Right about the time we began living a low-fat lifestyle, my husband bought me a cookbook “Chipotle Chile Cookbook” by Jacqueline Higuera McMahan (see cookbook recommendations) as…
Layers is a very powerful new feature of Paint Shop Pro 5. They give you much more control over your graphic, allow for lots of experimentation before you save your final graphic, and they save you time in making multiple versions of one graphic with different backgrounds. But, masks work totally different with layers than they did in Paint Shop Pro 4. So, first I will walk you through how masks work on layers.
A mask is a template. You can make a mask out of any black and white graphic. When you load a mask into a layer, what is white will be masked and what is black will allow anything under to show through. As an example, I have created a gradient mask (on the left) and loaded it into a picture of Betty Boop with a white background layer under the picture. Notice how the black portion of the mask is allowing the white background to show through. The gradient gradually blocks out more of the background as the color progresses towards white. The picture on the right has a black background fill.
- New – This is what you choose to create a new mask either from a graphic or as a new blank mask.
- Delete – You use this to delete the mask from the layer (more on this later).
- Invert – This inverts a mask you have loaded. This is very conventient when you find you have your mask backward!
- Edit – This is mostly used when you are working with a new mask on a graphic to select an area. You have to be in edit mode to make your selection.
- View Mask – This allows you to see your masked area (it appears as a reddish color).
- Load from Disk – You use this to load an existing mask that you have save to disk in a “msk” format.
- Load from Alpha Channel – PSP 5 allows you to save masks within your document in an Alpha Channel. You use this command to load your mask from within the graphic.
- Save to Disk – This command allows you to save your mask to disk.
- Save to Alpha Channel – This command allows you to save your mask to an Alpha Channel. When you first access the masks menu you see this menu. If you already have a mask loaded, the items that are greyed out on this example will be available. This is the way the menu will look if you are creating a new mask or loading a mask from an Alpha Channel.
Masks New Menu
This is the menu that pops up when you choose Masks|New.
- Hide All – When you choose this, your graphic disappears. You can then turn on Masks|Edit and Masks|View Mask and then start painting with white. This will reveal the graphic under the mask. I haven’t yet figured out why you would want to do this, since you are working blind!
- Show All – This has the opposite effect. When you choose this, your graphic is viewable. When you have Edit and View Mask toggled, you paint with black the parts you want removed from your selection.
- Hide Selection and Show Selection – The following examples illustrate these commands. You use them when you are creating a mask from a selection. The graphic on the left below shows a selection of the background area surrounding Betty Boop. The next image demonstrates “Hide Selection” and the last demonstrates “Show Selection”. The hide selection would result in the background being protected and where Betty is, the background would show through (the checkerboard is the area protected by the mask). The last would result in Betty being protected and the background area ould be replaced by the layer under the graphic. Once you have the configuration you want, you can then choose Masks|Save to Disk or Masks|Save to Alpha Channel.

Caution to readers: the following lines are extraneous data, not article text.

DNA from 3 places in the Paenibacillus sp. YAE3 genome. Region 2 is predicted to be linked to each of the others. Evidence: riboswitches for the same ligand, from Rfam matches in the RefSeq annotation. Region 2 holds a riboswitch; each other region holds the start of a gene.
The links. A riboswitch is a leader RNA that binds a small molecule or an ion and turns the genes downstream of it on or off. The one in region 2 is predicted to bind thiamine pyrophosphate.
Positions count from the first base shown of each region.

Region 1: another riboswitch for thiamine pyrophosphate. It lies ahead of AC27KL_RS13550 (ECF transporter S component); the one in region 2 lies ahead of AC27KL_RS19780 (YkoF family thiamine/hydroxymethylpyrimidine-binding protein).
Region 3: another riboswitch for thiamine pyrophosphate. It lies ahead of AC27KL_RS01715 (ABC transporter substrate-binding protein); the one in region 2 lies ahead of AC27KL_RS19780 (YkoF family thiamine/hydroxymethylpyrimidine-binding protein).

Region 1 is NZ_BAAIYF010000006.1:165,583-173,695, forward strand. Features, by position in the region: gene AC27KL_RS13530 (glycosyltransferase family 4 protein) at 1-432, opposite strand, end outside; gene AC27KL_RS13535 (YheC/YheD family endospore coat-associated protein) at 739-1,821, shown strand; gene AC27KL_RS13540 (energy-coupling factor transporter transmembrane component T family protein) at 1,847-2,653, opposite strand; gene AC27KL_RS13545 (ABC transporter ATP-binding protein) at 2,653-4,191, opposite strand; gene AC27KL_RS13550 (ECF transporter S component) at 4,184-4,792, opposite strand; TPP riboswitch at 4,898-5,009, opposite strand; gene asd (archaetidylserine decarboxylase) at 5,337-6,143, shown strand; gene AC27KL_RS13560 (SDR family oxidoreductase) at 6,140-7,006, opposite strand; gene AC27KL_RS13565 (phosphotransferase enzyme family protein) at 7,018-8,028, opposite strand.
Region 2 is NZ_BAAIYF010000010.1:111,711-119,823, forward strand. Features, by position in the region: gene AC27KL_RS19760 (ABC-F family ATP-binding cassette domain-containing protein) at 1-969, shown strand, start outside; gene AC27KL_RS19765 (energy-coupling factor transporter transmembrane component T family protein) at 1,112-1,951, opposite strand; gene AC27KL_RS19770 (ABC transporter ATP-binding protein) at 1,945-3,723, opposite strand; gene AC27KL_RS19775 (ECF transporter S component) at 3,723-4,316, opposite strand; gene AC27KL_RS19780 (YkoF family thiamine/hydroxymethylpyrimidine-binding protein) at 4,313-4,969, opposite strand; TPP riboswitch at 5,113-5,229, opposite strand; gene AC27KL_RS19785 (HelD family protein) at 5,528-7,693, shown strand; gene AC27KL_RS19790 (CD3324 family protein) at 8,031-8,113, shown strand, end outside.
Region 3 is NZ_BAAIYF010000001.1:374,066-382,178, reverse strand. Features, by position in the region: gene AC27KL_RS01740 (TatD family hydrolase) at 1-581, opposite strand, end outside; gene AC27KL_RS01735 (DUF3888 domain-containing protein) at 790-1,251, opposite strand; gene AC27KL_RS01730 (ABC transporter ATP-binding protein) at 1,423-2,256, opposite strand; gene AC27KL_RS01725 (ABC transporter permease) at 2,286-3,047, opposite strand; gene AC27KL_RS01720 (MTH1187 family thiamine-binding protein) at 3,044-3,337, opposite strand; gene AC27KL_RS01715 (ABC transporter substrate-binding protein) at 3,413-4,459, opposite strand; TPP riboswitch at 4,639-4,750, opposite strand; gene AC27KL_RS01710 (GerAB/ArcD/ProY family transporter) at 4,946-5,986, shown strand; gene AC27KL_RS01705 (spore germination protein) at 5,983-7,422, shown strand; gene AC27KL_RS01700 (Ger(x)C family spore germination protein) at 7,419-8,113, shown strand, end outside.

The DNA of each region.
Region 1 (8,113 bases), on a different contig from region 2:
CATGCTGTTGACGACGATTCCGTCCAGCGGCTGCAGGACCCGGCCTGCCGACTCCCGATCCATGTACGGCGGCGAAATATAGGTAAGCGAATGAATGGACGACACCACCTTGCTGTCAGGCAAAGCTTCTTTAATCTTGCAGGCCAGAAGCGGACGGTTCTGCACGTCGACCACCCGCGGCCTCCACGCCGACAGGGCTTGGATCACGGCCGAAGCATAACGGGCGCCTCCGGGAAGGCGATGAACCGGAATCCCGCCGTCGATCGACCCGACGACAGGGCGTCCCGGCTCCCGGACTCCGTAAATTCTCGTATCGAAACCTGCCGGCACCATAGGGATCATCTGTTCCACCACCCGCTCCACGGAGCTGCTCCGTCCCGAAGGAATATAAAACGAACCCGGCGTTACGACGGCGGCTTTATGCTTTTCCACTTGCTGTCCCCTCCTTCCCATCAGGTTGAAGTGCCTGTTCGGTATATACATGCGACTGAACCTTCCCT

- From Image – This is the selection you will probably use the most often. It allows you to create a mask from an image, either on the current image you are working on, or from another open image.
- Source Window – defaults to the current graphic. The drop down list will show you all the images currently open on your desktop.
- Create Mask From – I am not exactly sure what these mean. I leave it at “Source Luminance” and all my masks work fine. When I figure out what the other two mean, I’ll put it in this tutorial.
- Invert Mask – Check this box if you need to invert your mask. i.e. you have a graphic that is black on white. But you want the area that is black to be the masked area. In this case, choose “Invert Mask”.
OK, now you have the basics of masks down pat. Here’s a few hints for you.
- When you have a mask loaded in a layer, and you delete the mask, you need to merge the mask into the layer in order to have the mask remain with the layer.
- When you have a selection you can save the selection to an Alpha Channel. That selection then becomes available to you to either load as a mask or to load as a selection.
- When you create a mask and save it to an Alpha Channel, you can then choose Selections|Load from Alpha Channel and use the mask as a selection (in other words, you don’t have to save it as both a mask and a selection.
- When you have a mask loaded, you can then make a selection from the mask (Selections|From Mask), delete the mask and retain just the selection. This works very well when you want to make a selection from a black and white graphic. If you just use the Magic Wand to select the white or black area, your selection will end up pretty jagged. If you create a mask from the black and white graphic, then make your selection from the mask, your selection will be very smooth. This is the technique I use when I want to make a selection from a graphic to use in my Cutout technique.
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